Now the guys over at 500px reckon they’re ahead of the curve. In a recent blog post they said,

We have automated systems in place that tell us if you’ve somehow liked 1,000 photos in 3 hours. Or left the same “V F” comment on 100 photos in the last 10 minutes. Bots beware, our ban hammer is hovering right above your automated heads… ready to drop.

To which I say, like fuck. These systems can, if used correctly, perfectly imitate the behaviour of an actual human and I defy the 500px development team to prove otherwise. Yes, some arsehole liking 1,000 photos in a couple of hours might attract attention, but someone with a decent enough comment script, with the common sense to like only about 50 photos an evening, with the chops to turn the wretched script off occasionally so that the pattern appears sort of random – you’re not catching them.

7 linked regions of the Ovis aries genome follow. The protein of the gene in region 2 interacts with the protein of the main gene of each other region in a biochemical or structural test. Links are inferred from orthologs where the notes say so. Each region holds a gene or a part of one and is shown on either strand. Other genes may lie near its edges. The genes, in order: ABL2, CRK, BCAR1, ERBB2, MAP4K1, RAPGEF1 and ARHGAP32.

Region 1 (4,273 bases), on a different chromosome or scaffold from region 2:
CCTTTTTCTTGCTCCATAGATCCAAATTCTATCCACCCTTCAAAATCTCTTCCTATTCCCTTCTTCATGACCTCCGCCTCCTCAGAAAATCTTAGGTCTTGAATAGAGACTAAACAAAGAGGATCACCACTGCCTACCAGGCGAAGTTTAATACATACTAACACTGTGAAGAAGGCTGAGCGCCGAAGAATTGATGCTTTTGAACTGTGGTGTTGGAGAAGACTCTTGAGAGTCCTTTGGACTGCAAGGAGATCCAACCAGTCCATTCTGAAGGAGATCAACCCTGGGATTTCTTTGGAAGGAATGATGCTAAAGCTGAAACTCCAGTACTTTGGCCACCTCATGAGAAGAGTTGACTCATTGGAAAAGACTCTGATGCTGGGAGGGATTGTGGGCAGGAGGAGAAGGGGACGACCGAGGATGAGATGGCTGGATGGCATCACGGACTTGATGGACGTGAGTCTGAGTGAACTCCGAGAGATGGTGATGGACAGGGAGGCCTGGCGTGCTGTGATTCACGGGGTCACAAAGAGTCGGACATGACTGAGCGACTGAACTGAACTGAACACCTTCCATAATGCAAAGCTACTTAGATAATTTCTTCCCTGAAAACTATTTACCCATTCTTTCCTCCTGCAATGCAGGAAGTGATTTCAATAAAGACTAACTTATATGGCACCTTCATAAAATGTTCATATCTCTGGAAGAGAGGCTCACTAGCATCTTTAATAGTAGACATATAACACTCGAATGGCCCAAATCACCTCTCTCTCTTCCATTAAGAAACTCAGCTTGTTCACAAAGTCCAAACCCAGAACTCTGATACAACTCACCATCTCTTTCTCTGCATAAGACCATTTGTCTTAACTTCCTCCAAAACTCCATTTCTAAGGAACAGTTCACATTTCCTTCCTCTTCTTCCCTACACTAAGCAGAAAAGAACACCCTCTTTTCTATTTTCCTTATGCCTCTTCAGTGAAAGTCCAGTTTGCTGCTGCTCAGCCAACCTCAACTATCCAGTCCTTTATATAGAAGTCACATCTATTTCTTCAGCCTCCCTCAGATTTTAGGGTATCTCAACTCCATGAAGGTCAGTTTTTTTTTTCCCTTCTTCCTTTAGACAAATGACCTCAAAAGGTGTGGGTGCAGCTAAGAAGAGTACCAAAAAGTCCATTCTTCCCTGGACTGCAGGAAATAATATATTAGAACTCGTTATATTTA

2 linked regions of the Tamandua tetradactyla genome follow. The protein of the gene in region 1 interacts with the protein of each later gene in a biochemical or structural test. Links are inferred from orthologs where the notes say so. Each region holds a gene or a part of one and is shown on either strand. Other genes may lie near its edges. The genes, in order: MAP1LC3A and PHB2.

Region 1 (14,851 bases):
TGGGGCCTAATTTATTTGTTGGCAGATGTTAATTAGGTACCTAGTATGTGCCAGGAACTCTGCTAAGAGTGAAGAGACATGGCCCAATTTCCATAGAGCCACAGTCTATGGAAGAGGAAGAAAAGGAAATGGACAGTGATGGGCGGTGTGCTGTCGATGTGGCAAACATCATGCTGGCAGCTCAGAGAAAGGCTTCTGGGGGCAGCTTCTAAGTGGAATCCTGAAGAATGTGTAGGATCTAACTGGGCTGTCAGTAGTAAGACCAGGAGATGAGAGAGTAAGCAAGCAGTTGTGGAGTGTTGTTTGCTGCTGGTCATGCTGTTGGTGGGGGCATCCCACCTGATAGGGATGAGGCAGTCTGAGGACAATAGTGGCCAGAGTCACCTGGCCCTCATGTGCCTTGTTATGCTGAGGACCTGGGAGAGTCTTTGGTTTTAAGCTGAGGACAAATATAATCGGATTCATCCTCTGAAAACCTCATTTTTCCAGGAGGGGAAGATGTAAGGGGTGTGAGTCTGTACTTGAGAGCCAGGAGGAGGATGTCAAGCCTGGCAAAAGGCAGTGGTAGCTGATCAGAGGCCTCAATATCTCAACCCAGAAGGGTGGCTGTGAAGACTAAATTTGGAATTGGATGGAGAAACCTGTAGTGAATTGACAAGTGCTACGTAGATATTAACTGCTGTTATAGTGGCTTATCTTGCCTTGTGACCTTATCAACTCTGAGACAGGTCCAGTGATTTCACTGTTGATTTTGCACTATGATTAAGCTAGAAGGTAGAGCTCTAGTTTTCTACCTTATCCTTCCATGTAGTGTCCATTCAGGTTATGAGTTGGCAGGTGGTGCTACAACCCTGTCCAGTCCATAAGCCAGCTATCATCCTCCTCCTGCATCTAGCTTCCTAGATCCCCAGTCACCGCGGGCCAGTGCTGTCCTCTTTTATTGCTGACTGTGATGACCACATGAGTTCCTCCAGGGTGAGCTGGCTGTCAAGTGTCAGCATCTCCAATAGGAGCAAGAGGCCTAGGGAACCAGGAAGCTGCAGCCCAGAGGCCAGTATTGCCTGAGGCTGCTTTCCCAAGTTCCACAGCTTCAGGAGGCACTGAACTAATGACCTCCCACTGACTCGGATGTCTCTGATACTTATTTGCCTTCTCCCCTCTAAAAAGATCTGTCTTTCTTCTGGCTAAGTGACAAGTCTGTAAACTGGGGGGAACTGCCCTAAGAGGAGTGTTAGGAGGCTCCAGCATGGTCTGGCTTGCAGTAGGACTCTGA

Is there a solution to all this nonsense? Of course not. As soon as the number of followers you have became a monetisable asset, it was going to be abused. You can pick up small-scale sponsorships with as few as 5,000 followers on Instagram these days and at 50,000 you’ll be getting flown to exotic locations and have ‘samples’ appearing in your post.  So why would you not try and game that system and get a piece of that corporate sponsorship money? Unfortunately that makes a mockery out of the entire system, its most popular content (even if it is legitimate) tainted by the stink coming from the shots that have been gamed to the top. And I’ll tell you something else too – it’s only going to get worse.

* Of course it is also possible that you just suck. Like, really badly suck.

20 Replies to “The Real Reason You Suck on Photo Sharing Sites – The Bots are Beating You*”

  1. […] About the author: Andy Hutchinson is a photographer and journalist based in South Coast, New South Wales, Australia. You can find more of his work and words on his website, or by following him on Facebook and Instagram. This article was also published here. […]